THE LONG DROP
Crime literature fascinates us; you only have to look at the popularity of Bute Noir and our mothership Bloody Scotland to see that. Add a dollop of real life crime to the mix and that fascination ramps up to dizzying levels. In the Long Drop, Denise Mina blends crime fact and crime fiction to create an unputdownable novel that horrifies us as much as it hypnotises.
So, what’s the book about? This from the cover notes:
William Watt wants answers about his family’s murder. Peter Manuel has them. But Peter Manuel is a liar.
William Watt is an ordinary businessman, a fool, a social climber.
Peter Manuel is a famous liar, a rapist, a criminal. He claims he can get hold of the gun used to murder Watt’s family.
One December night in 1957, Watt meets Manuel in a Glasgow bar to find out what he knows.
Peter Manuel terrorised 1950s Lanarkshire with a string of rapes and murders at a time when rapes and murders were rare and serial killers rarer. Ask anyone who lived in the area at the time and they will most surely remember the headline splashes of murder and then the newspaper court coverage of the good-looking psychopath who murdered at least eight people in the Uddingston and Birkenshaw areas on the outskirts of Glasgow.
William Watt was away on a fishing trip to Argyll when he was informed about his family’s murder. A serial womaniser, police quickly suspected him of being the killer and he was sent to the notorious Barlinnie prison for nearly 70 days, all the while protesting his innocence. On his release, he publicly vowed to find the real killer. Attention-seeking fantasist Manuel got in touch and promised to reveal the killer’s details. It is recorded by Watt’s lawyer, Lawrence Dowdalls, that Watt and Manuel met on more than one occasion.
From these facts, Denise Mina weaves her tale.
The criminal career, trial and execution of Peter Manuel is well-documented and fairly cut-and-dried, so it takes a huge amount of skill to turn well-known facts into a thrilling read, but Mina draws upon her ample experience (and research) and fashions it into a real page-turner. It is little wonder that The Long Drop has won the McIlvanney Prize for Scottish Crime at Bloody Scotland this year.
The litany of assaults and murders are, of course, horrifying and compelling but more so (for me) is the idea that a man who lost his family could sit and drink all night with the man who took it all away from him. Granted, he was looking for hard evidence from Manuel, but imagine if it was your 17 year-old daughter and your wife that had been murdered, could you have gone for a night’s drinking with the person you suspected had done it?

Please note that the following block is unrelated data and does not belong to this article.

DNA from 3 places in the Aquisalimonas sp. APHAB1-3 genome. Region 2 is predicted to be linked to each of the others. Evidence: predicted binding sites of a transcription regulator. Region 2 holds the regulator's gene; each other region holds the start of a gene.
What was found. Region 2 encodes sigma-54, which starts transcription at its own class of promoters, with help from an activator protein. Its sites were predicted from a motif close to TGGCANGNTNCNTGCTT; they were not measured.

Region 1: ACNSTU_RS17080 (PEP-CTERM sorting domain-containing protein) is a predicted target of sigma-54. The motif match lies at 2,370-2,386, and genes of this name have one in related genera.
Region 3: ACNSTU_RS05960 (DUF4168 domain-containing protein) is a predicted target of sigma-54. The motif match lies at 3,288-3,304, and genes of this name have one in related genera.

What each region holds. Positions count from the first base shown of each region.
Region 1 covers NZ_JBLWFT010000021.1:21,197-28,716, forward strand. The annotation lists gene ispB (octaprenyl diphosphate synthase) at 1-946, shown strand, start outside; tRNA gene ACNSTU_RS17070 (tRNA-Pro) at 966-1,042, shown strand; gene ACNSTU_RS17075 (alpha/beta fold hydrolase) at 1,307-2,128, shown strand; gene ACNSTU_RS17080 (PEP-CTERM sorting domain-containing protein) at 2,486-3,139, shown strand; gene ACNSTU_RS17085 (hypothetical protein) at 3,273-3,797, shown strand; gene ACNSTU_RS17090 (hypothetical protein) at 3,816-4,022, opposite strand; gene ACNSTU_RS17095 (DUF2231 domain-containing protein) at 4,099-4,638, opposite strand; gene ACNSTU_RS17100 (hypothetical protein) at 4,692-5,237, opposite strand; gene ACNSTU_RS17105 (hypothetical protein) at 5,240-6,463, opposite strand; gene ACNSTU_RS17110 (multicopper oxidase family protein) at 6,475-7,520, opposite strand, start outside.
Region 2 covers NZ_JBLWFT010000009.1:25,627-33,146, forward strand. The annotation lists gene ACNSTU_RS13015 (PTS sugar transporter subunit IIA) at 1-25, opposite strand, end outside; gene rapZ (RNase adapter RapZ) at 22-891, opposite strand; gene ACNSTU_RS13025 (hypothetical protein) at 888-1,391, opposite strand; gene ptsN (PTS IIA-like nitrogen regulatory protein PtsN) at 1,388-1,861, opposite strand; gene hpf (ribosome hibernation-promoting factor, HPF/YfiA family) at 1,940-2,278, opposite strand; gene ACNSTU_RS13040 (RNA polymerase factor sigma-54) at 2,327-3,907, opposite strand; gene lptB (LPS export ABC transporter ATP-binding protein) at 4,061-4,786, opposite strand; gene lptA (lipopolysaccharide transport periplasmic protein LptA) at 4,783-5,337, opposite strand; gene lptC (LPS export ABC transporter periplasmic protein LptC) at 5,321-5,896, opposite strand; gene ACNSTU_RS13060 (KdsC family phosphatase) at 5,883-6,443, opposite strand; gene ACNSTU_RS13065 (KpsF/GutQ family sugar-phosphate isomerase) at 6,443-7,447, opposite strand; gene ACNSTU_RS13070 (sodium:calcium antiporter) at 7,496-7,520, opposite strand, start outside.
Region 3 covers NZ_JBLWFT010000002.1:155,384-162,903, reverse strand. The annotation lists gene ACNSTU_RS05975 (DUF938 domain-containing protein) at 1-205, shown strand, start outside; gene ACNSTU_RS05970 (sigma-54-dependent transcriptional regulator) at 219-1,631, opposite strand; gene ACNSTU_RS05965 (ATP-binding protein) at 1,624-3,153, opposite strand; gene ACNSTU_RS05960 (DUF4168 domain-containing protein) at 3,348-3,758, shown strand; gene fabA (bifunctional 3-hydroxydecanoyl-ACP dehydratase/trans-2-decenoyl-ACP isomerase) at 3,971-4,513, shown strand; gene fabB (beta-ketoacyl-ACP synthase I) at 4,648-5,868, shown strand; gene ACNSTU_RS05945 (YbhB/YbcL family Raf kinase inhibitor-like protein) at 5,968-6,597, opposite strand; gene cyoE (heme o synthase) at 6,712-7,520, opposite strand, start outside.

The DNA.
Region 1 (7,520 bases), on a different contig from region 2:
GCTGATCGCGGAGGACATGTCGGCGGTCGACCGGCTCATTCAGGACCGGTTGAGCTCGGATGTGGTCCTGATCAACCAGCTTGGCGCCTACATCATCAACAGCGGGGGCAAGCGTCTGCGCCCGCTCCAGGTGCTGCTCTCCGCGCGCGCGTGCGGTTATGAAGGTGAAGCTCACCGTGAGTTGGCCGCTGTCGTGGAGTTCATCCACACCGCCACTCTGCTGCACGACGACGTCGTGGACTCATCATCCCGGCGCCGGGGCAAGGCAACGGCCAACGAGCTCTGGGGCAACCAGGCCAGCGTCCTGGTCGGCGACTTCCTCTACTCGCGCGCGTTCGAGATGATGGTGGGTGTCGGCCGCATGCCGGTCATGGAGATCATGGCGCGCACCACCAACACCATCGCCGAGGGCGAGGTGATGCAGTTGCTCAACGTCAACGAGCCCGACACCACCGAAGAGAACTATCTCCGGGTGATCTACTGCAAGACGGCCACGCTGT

Me neither – what kind of man could do that? Perhaps the kind of man that was already familiar with the darker corners of Glasgow? The drink-fuelled night spent in the seamier haunts of Glasgow has such a ring of authenticity about it (people used to drive whilst extremely drunk), you can smell the beer and taste the cigarette smoke and the macho culture of 50s Glasgow is palpable.
We are introduced to colourful real-life characters, such as Dandy McKay, a feared Glasgow gangster with bizarre fashion sense – plenty of money, but no style.
The story also segues into wonderfully written chapters that look at the story from the point of view of three or so of the minor characters; little vignettes that add additional depth and dimension to the story. I found the chapter based on the Isabelle Cooke’s father very powerful.
I admit, I struggled with some of the court conversations. Parts of the dialogue are quite strange and at Bute Noir Mina confirmed that when she was reading the court transcript of Manuel questioning the witnesses (he dismissed his legal team and opted to represent himself), she sometimes felt that she had missed out a page or that the pages were in the wrong order. However, she takes this weird disjointedness, which in the hands of a less experienced author could have sunk the whole book, and manages to parse it into the backstory that she has created.
In the end there is no surprise, Peter Manuel still swings in a long drop, but Mina doesn’t stop the story there. She extends her gaze beyond the high walls of Barlinnie and looks out over the city and into the future – the savage assaults that are coming: the destruction of Glasgow to make way for the coming of the M8, the shady land deals that turned men into millionaires overnight, and she leaves us wondering – is the story of Peter Manuel so very cut and dried after all?